Synod approves 'flying bishops': York meeting supports proposals to accommodate opponents of women's ordination

THE Synod of the Church of England yesterday approved overwhelmingly proposals for 'flying bishops' to tend parishes and priests who cannot accept ordained women.

It also backed plans for women priests in dioceses where the bishop is opposed to women's ordination to be ordained and licensed by bishops outside.

This will be passed in advance of the legislation to make women priests, which cleared its last serious parliamentary hurdle on Monday and will become law in February next year.

The Archbishop of York, Dr John Habgood, told Synod: 'There has been much loose talk about cobbling together compromises, fudging the issues . . . (but) there are real and proper tensions in theology which may have to be really and properly reflected in Church life. The Church of England would be immeasurably impoverished if what those of us who sit in the middle refer to as extreme positions were to fall off.'

However, he warned that any attempt to enshrine opponents' rights in legislation would be divisive and time-consuming. All that opponents of women priests are now fighting for is that the 'flying bishops' should be full members of the Church's House of Bishops, with voting rights, and not just ordinary suffragans.

Not all the opposition came from Anglo-Catholics. Prebendary John Pearce, of London, representing conservative Evangelicals, said: 'Many of us do not need time to get used to the idea of women presbyters. The theological and scriptural objections to women in headship will remain to the end. The issue that concerns me and the 300 clergy I represent is whether there will be a place for us in 20 years time . . . We do not ask you to consider that you might be mistaken, but to have mercy on those you have defeated.'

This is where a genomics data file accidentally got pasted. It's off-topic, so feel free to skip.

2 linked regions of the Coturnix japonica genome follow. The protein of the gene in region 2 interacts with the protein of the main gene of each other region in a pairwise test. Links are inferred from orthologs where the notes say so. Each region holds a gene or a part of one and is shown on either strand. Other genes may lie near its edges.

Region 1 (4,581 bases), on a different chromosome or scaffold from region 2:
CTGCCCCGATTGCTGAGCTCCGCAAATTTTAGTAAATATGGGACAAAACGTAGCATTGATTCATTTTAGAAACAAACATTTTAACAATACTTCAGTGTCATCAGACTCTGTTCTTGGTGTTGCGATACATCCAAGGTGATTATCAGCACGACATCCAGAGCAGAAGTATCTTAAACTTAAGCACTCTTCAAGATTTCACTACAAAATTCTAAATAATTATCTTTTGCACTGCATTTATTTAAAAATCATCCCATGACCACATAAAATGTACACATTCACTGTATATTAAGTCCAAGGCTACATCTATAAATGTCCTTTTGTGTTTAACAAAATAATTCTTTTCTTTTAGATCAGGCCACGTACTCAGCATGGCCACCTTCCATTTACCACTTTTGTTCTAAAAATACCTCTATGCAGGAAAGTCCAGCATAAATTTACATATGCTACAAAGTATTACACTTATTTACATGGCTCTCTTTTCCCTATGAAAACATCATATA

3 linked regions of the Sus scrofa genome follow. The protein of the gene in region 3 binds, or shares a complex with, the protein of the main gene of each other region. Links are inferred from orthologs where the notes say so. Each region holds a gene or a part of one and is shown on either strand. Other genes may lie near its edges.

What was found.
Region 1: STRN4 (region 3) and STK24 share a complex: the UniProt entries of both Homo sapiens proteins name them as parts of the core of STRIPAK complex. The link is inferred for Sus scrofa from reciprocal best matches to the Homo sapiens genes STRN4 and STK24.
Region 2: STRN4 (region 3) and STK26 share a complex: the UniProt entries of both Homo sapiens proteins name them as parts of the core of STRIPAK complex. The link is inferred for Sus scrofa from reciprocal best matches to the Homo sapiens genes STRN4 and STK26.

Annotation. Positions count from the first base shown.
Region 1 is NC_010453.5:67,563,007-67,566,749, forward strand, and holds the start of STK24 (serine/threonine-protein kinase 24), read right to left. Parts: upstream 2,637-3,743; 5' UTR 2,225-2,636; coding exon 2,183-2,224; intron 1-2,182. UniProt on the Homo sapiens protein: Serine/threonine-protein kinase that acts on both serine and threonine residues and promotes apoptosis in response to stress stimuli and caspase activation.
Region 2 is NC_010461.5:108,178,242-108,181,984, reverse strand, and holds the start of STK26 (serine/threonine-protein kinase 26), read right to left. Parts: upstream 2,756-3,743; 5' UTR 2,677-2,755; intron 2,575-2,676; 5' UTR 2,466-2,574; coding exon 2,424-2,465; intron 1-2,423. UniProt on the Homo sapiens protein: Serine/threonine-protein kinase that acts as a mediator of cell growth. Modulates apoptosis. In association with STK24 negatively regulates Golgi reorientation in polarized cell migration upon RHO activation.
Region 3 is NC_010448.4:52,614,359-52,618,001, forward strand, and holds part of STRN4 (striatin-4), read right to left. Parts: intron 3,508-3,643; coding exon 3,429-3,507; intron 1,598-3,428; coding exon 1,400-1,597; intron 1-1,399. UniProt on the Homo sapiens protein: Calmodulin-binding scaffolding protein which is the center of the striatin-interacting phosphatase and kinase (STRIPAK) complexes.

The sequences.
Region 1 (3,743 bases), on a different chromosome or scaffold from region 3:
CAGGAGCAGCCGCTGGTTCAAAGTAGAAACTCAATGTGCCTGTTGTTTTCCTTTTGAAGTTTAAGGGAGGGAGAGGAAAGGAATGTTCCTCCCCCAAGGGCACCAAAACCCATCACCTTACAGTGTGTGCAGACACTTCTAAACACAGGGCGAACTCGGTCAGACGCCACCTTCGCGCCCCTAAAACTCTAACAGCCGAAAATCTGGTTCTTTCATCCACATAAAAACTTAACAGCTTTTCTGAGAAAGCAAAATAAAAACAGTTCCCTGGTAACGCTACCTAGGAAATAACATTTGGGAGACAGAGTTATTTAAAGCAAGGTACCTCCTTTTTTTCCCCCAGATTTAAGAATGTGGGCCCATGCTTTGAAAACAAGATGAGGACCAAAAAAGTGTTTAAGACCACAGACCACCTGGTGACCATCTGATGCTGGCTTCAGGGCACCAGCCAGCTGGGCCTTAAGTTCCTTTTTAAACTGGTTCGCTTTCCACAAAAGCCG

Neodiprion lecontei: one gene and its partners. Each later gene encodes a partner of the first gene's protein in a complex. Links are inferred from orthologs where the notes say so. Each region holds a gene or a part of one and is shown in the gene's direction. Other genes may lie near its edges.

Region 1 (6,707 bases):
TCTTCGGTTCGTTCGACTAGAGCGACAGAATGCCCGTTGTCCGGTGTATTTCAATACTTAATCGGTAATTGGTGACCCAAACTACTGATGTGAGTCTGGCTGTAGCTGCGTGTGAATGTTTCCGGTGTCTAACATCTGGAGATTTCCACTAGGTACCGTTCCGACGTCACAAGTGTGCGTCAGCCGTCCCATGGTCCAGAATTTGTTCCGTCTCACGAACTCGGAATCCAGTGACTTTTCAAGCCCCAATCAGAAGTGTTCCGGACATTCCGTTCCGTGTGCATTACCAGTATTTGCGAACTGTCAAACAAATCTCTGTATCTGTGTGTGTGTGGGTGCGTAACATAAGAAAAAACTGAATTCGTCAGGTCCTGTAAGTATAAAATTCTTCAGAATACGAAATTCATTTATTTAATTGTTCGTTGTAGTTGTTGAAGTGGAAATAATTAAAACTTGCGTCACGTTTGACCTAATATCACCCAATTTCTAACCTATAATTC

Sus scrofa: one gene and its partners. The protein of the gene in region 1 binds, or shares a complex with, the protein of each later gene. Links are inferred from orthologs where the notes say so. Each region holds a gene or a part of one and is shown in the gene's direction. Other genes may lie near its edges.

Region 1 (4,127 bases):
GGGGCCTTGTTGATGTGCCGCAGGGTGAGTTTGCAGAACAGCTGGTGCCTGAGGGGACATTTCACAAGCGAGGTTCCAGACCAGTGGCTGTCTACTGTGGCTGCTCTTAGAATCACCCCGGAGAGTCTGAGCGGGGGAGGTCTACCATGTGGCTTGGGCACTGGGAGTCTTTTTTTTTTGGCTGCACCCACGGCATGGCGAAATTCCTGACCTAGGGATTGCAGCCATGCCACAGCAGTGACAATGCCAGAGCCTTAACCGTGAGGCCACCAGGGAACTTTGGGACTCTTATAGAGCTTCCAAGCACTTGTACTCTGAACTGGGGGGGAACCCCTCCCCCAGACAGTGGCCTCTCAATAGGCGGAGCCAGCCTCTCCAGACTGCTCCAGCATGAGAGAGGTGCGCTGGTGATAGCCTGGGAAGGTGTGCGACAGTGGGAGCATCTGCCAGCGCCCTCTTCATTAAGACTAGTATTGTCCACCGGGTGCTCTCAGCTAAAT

Dr Phillip Crowe, the principal of Salisbury and Wells theological college, compared the ordination of women priests to the introduction of married priests in the 16th century. That too, he said, had been so controversial that Archbishop Thomas Cranmer had had to conceal his wife inside Lambeth Palace. But inside a generation, the reform had been fully accepted.

'Is it wise to create so much space for opponents that we end up with a yawning chasm where a church should be?' Dr Crowe asked. But he did not seriously argue against the compromise, concluding: 'If God is to be found in muddle, then in this act of Synod we may be very close to God indeed.'

Start your day with The Independent, sign up for daily news emails
News
newsAnother week, another dress controversy on the internet
Life and Style
Scientist have developed a test which predicts whether you'll live for another ten years
health
Life and Style
Marie had fake ID, in the name of Johanna Koch, after she evaded capture by the Nazis in wartime Berlin
historyOne woman's secret life as a Jew in wartime Berlin
News
news... and what your reaction to the creatures above says about you
Have you tried new the Independent Digital Edition apps?
ebooks
ebooksA special investigation by Andy McSmith
Latest stories from i100
Have you tried new the Independent Digital Edition apps?
Independent Dating
and  

By clicking 'Search' you
are agreeing to our
Terms of Use.

iJobs Job Widget
iJobs General

Recruitment Genius: Telesales & Customer Service Executive - Call Centre Jobs

£7 - £9 per hour: Recruitment Genius: Are you outgoing? Do you want to work in...